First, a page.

When Michael Murray was just three, he developed severe asthma. When he was 13, he was diagnosed with psoriasis. “The weird thing is, the asthma and the psoriasis swapped out,” he said. “I haven’t had an asthma attack and gone to the hospital since I was 12.”
Growing up with trouble breathing, followed by plaque psoriasis that “breaks out in chunks or big splotches,” doesn’t seem like a promising start for a professional wrestler. But Murray, who is 29, has been wrestling since he was 15. “Yes, this is my day job,” he said.
Murray wrestles under the name Dewey Murray, “The Big Mutha Trucka” (his weight: “A Full 18 Wheels”), and has performed all over the U.S., in Canada and Japan. He appears on the indie wrestling circuits. Indie circuits are similar to baseball’s minor leagues. Indie wrestlers compete to advance to the televised big leagues, such as World Wrestling Entertainment and Total Nonstop Action Wrestling.
“As you go along you build a reputation and you hope you get your big break,” he explained. “It’s basically what you see on TV, but at a lower level. The competition is fierce. Everyone wants to move up.”
Wrestling brings respect
“When my psoriasis first appeared, we didn’t know what it was,” Murray recalled. “No one in my family had ever had it. I had a good doctor, and he did research into it.”
He had some bad reactions to Stelara (ustekinumab) and Otezla (apremilast) and now uses the topical Clobex (Clobetasol propionate). “Sometimes I get clear,” he said, “but it’s never for more than two or two-and-a-half months.”
Before a match and before he works out, he oils his skin. He usually uses something with a cocoa butter base. He also trains with long sleeves on.
“I have flare-ups,” he said. “But I can use my trucker gimmick to control what a crowd sees. I can wear jeans. If my elbows are pretty bad, I can wrap bandanas around them. Plus, then I can sell souvenir bandanas at the merch table.”
Because of the appearance of his skin, some wrestlers “will steer clear away from you,” he said. “You have to explain yourself. It’s awkward.”
But most of the wrestlers he encounters are professionals who came to wrestle, not discriminate. “This profession is all about respect,” he said.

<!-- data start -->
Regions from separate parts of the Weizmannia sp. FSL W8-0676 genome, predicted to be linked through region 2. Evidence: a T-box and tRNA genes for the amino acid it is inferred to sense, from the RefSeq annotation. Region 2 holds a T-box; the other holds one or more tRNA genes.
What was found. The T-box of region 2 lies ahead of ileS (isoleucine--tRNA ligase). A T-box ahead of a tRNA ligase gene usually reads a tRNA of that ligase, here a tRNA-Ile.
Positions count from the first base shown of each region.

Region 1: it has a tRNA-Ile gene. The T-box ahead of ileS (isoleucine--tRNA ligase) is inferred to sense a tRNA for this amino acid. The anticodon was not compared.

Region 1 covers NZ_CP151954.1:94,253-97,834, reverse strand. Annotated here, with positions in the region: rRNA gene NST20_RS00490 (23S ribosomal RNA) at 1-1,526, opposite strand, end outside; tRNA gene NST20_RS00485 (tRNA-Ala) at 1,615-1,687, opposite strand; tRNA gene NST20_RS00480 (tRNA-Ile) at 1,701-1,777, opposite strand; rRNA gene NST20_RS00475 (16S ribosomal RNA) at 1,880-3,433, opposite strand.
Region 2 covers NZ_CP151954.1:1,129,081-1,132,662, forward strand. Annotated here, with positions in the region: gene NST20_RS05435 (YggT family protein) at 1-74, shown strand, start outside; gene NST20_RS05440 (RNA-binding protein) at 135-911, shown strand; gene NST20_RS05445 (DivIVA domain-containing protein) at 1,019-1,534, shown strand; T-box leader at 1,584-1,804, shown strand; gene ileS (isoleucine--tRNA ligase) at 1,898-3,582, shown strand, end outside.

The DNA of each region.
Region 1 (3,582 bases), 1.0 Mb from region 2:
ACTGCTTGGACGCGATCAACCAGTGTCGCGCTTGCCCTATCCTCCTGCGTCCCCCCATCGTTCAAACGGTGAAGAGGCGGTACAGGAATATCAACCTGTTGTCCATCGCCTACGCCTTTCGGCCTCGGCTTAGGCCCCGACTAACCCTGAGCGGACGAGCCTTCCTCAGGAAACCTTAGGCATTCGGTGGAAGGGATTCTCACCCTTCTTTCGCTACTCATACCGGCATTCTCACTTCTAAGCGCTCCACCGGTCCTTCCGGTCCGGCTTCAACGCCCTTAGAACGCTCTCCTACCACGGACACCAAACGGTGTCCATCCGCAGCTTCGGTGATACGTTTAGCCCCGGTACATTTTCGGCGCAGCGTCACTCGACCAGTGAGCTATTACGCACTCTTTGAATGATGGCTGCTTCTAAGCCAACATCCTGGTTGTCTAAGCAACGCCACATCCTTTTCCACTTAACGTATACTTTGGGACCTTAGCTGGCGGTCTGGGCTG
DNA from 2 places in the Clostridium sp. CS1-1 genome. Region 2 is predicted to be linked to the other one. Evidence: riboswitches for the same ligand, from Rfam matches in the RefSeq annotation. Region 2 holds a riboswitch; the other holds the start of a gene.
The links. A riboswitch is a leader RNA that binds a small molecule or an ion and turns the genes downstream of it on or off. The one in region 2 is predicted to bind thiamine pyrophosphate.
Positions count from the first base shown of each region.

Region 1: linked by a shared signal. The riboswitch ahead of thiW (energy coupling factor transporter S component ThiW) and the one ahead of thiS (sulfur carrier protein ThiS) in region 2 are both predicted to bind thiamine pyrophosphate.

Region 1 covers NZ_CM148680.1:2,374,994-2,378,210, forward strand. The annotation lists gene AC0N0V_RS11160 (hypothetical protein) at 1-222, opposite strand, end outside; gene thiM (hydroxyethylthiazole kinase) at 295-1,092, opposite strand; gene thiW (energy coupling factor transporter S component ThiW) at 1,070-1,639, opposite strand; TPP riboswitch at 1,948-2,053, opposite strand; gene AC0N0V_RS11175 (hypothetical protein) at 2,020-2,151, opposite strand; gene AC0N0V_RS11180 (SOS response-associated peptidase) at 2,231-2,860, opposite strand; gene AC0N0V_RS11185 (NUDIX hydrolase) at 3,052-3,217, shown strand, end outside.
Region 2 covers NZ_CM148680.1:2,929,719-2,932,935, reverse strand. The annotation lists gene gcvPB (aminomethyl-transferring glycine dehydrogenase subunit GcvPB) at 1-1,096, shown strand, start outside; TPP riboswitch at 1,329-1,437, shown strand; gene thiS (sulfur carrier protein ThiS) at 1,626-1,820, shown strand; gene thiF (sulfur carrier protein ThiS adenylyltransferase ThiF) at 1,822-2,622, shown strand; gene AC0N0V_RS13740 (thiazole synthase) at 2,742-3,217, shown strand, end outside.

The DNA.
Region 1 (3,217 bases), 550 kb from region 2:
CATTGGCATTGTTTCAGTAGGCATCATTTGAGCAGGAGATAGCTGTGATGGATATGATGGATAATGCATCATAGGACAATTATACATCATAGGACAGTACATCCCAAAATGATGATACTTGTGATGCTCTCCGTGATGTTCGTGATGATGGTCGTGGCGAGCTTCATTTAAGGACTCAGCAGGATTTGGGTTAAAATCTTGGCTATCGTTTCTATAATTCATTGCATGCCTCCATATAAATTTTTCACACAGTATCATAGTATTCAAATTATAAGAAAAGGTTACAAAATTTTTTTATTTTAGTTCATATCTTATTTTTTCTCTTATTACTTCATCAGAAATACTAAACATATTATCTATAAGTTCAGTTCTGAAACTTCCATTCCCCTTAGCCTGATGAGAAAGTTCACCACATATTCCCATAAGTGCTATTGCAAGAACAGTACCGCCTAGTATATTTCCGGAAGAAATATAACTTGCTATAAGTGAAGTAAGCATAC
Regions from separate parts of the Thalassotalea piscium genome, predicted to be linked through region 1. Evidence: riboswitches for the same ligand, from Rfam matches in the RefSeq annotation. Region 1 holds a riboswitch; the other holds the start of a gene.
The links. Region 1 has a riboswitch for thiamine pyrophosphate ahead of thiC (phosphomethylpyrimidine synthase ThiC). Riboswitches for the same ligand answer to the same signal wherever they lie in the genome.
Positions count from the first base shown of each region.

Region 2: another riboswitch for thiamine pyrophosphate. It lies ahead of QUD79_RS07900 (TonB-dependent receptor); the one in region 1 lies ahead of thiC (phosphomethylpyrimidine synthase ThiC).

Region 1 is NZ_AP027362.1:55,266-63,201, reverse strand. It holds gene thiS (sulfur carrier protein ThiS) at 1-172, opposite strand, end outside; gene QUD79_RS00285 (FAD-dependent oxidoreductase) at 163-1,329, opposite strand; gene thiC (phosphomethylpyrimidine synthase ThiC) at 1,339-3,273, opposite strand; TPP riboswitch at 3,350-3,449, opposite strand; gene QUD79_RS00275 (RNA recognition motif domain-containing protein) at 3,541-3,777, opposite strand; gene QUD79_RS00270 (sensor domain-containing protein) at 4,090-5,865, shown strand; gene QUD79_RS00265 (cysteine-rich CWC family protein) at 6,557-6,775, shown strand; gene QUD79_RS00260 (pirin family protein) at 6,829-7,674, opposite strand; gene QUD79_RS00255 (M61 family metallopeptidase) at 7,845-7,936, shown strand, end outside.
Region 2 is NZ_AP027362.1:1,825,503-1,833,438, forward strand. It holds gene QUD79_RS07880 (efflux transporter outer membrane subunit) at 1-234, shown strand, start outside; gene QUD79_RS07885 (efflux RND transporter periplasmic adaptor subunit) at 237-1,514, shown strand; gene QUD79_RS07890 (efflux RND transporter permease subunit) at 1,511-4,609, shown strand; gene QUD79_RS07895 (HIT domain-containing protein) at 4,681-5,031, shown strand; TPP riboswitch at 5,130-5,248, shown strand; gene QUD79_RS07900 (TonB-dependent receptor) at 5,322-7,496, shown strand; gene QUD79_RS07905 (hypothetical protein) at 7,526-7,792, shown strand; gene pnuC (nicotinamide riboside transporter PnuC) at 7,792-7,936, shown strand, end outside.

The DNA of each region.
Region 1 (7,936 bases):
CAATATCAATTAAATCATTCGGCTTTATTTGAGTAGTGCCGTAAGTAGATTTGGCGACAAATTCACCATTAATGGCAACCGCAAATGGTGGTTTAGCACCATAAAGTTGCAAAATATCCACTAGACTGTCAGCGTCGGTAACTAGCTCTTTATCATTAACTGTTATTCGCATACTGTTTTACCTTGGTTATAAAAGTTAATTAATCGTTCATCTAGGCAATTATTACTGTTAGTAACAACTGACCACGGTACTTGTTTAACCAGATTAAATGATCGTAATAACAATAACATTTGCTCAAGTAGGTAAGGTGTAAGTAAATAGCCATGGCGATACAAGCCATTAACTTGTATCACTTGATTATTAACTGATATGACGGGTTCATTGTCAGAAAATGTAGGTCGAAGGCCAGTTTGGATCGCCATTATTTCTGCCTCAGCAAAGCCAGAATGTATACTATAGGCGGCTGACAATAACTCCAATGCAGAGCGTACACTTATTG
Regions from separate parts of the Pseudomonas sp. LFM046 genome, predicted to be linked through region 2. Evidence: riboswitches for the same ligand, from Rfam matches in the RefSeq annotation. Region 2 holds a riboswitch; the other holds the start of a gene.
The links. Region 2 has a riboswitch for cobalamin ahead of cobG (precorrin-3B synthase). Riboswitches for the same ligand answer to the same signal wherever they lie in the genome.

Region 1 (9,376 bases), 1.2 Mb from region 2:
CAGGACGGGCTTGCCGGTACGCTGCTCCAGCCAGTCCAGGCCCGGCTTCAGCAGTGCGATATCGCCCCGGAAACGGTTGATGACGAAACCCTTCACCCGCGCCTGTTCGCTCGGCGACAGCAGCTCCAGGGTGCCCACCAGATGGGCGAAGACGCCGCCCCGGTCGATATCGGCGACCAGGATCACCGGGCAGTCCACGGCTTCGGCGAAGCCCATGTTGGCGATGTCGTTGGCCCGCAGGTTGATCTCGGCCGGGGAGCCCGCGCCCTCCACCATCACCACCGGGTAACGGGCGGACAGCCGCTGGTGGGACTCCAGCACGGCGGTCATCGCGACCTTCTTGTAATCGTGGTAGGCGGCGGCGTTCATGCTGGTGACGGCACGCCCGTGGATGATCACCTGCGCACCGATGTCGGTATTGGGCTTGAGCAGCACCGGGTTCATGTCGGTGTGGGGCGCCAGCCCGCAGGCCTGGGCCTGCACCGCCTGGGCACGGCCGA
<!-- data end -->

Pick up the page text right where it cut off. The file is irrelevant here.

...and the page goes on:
Murray’s family (his mother is deceased) has been supportive of his career choice. “My father and sister saw me in a meet at the Prudential Center in Newark, New Jersey. My sister saw he was crying and asked him why, and he said he wished my mother could see me. My father wouldn’t have me give up what I’m doing for anything.”
Making psoriasis cool
Murray trained at the Kayfabe Dojo Wrestling school in his hometown of Rochester, New York, when he was a teenager. Now he’s a teacher. He’s not just teaching holds either.
“I teach a lot about trust and responsibility,” he said. “When I meet you, I have to trust you. I have to trust that you’re not going to drop me on my head, that you’re not going to paralyze me. I also teach them about responsibility. If I have to drive four hours for a match, you will be there. You’ll be on time. There are a lot of life lessons here.”
Life lessons can come in unexpected ways. “I was doing a show, and there were these two boys there with their mom,” Murray recalled. “One was 13 or 14, and the other was 8 or 9. They were in line for photos. I heard the younger boy say to his brother, ‘He has what I have!’ When they got to me, he said, ‘You have psoriasis. That’s really cool!’
“You have a kid with psoriasis that’s that age, a kid that’s terrified to be in a classroom with 20 or 30 other children,” he continued. “They see me going out in front of 500 people in jeans and a singlet, showing a lot [of skin], and I don’t care. That means something to that kid.”
As for his psoriasis, he said, “Everyone’s given a lemon at some point in life. You just make the best of it.”
Photo credit: Hrycych Photography
The opinions expressed by NPF Blog contributors are their own and do not reflect the opinions or positions of the National Psoriasis Foundation. The information posted on the NPF Blog is not intended as, and is not, a substitute for professional medical advice.
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